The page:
Famous & Infamous Sites of
the Barlow Trail Tour
The Autumn of 2003 marked the
158th Anniversary of the first toll road over the Cascade Mountain Range. Known
as the Barlow Trail, this was the final overland link of the Oregon Trail that
allowed emigrant travelers a cheaper but far more dangerous alternative to
rafting their covered wagons down the Columbia River.
This is one reason why exploring these famous and infamous sites is so
In 1845, the wagon parties of Samuel Kimbrough Barlow, Joel
Palmer, and William Rector joined together and attempted to make the first
crossing of the 11,235-foot Mount Hood by widening an Ancient Indian path. From
mid-September through December, they battled their way through the thick timber
of the Mountain's southern flank, and failed. They had to cache their
"Prairie Schooners" and most of their possessions in a crudely-made
log cabin, which they called "Fort Deposit", and hiked out. The last
person in the party did not reach didn't Oregon City until Christmas Day.
That Winter, Barlow received a charter from the
Provisional Government of Oregon, in addition to $4,500, to establish a toll
road over the Cascade Mountain Range. Traveling along this toll road required,
amongst other things, lowering the wagons down the steep cliffs of Big Laurel
Hill with ropes. Today, with the expertise of an interpreter with the Cascade
Geographic Society, everyone can experience this unique and colorful history by
visiting emigrant campsites, graves, tollgates, wagon ruts and swales, and even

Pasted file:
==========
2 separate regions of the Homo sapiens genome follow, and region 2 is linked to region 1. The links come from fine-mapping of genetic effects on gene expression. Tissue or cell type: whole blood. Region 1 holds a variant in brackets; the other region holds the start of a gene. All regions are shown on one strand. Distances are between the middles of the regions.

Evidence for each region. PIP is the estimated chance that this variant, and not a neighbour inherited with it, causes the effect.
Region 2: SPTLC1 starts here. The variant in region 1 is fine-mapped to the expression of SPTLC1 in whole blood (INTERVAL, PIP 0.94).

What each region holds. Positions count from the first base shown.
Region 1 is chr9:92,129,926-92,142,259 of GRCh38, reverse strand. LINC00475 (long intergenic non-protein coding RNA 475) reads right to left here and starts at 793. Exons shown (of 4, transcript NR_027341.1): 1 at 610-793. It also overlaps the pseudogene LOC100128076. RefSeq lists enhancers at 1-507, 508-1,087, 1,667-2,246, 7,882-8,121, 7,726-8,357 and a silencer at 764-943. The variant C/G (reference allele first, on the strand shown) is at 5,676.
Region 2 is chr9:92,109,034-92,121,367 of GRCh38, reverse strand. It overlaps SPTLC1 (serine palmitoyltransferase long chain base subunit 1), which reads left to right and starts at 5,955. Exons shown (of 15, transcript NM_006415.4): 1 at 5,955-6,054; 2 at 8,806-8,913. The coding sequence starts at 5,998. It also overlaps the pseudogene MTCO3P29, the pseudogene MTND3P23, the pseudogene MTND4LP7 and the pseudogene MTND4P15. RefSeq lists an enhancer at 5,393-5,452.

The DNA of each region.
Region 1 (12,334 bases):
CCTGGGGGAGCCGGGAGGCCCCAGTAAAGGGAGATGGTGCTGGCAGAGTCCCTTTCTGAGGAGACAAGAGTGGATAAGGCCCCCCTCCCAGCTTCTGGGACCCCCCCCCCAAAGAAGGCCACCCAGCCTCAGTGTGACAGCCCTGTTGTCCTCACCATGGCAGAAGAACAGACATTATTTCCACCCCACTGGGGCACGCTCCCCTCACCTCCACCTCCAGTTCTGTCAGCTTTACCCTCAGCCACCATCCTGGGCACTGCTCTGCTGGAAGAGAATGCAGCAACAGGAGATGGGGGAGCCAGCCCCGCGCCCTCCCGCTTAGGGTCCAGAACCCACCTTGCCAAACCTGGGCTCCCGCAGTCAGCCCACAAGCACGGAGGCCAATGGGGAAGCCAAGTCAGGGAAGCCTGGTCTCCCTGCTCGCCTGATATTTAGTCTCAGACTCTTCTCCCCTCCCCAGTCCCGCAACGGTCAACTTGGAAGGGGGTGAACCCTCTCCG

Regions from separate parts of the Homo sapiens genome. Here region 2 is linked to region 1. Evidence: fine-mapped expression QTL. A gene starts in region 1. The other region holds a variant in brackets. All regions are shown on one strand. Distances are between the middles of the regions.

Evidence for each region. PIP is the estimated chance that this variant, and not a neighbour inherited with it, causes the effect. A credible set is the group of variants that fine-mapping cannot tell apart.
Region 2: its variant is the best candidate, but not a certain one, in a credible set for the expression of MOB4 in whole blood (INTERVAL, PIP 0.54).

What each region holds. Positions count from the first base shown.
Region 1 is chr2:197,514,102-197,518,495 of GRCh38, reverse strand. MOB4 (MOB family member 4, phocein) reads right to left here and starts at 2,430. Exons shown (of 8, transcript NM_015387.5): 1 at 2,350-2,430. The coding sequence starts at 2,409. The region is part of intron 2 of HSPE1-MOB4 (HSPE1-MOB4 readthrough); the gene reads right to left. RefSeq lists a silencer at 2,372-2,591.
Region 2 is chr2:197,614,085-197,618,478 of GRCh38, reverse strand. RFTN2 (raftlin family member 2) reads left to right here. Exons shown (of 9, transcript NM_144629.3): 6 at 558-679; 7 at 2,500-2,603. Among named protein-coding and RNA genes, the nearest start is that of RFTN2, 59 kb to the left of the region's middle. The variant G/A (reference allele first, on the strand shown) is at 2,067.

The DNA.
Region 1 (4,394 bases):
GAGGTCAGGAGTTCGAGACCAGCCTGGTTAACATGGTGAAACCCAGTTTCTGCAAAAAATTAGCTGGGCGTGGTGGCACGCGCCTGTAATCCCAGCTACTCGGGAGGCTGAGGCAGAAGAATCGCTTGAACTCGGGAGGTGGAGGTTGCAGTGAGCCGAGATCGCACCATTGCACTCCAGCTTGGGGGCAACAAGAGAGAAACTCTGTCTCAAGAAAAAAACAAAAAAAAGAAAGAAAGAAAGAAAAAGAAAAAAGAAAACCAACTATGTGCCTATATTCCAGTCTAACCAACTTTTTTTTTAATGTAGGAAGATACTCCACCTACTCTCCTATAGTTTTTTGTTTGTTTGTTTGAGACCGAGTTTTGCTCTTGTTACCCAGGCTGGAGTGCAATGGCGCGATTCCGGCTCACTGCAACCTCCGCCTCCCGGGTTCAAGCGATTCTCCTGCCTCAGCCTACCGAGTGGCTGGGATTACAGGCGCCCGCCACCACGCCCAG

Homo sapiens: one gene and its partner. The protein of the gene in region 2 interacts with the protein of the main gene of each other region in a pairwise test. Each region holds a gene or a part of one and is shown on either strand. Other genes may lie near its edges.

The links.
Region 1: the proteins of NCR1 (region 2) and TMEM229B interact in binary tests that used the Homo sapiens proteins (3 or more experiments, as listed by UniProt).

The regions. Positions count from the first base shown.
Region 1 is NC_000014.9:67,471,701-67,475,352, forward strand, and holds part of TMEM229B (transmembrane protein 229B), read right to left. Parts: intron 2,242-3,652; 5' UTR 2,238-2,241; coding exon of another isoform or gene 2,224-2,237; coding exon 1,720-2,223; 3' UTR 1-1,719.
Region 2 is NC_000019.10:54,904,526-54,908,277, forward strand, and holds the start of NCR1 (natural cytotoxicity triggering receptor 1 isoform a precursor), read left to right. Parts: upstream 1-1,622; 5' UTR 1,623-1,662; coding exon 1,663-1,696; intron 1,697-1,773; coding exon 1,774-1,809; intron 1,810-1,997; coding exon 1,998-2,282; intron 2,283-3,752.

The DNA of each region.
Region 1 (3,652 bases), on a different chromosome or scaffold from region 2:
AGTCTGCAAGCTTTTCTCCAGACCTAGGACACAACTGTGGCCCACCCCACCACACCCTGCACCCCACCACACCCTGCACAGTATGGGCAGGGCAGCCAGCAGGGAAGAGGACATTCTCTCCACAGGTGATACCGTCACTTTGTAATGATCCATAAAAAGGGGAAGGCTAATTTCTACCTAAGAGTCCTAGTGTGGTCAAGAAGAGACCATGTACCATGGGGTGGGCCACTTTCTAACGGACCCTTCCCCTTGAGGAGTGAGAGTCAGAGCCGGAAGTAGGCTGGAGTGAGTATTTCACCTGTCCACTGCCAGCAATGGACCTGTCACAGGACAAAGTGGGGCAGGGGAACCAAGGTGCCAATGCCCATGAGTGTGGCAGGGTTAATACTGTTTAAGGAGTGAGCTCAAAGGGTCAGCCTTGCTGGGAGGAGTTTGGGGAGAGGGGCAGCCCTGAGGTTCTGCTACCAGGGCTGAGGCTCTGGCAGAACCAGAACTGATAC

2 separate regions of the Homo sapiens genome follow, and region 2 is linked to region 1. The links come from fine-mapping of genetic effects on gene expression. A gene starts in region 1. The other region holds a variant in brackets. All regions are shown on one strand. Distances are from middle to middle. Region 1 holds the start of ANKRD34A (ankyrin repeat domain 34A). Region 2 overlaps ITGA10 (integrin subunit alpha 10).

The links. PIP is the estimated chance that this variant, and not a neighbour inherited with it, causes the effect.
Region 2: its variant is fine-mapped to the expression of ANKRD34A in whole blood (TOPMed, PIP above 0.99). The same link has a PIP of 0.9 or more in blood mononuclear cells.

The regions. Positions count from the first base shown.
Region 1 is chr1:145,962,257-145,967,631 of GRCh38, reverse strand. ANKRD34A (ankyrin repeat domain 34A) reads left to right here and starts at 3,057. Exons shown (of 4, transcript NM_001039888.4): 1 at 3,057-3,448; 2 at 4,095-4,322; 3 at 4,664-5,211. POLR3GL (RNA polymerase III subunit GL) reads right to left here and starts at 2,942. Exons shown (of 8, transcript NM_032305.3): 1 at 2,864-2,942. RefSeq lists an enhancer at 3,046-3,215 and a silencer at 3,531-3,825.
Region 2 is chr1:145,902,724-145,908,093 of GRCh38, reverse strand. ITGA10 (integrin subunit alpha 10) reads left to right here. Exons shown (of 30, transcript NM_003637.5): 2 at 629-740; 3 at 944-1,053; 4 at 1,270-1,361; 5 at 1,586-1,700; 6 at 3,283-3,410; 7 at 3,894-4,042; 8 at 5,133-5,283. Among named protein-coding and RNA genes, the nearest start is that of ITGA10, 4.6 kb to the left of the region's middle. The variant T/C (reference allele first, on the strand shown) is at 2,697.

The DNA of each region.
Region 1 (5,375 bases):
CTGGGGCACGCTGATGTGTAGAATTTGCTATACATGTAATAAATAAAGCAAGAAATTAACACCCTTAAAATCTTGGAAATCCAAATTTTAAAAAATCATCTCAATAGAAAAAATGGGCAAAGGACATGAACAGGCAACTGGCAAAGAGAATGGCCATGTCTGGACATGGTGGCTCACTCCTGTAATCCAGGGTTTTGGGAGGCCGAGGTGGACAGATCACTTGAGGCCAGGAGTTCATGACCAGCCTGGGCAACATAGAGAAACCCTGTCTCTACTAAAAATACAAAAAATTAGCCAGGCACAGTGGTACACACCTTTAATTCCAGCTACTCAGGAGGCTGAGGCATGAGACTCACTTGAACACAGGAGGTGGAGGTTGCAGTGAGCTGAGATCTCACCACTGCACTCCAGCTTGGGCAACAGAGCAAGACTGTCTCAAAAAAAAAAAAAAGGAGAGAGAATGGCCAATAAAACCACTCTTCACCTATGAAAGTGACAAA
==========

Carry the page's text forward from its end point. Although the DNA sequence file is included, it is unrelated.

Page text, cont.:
the infamous Big Laurel Hill, the worst section of the 2,000-plus mile Oregon
Trail. Or, study Old-Growth Forests, wetlands, Wild Rivers, Salmon and wildlife
habitats, ethnobotany, environmental issues, and more, all located alongside
this historic trail.
A carpool tour of this area is normally offered as during the
Hood Huckleberry Festival, it explores sections of Mount Hoods Barlow
Trail, a Native American path that became the first toll road over the Cascade
Mountain Range. Participants visit pioneer graves, campsites, tollgates,
and view remnants of this historic Wilderness path, including ruts and
swells of the long gone Prairie Schooners.
However please feel free to contact us regarding walking tours
which are available for educational study.
You may experience this unique and colorful history of Mount Hood's infamous
Oregon Trail in a personal way. Just give us a call at (503)
622-4798 for further information and details. Wešll work with you to develop
just the right field studies experience for you and your class.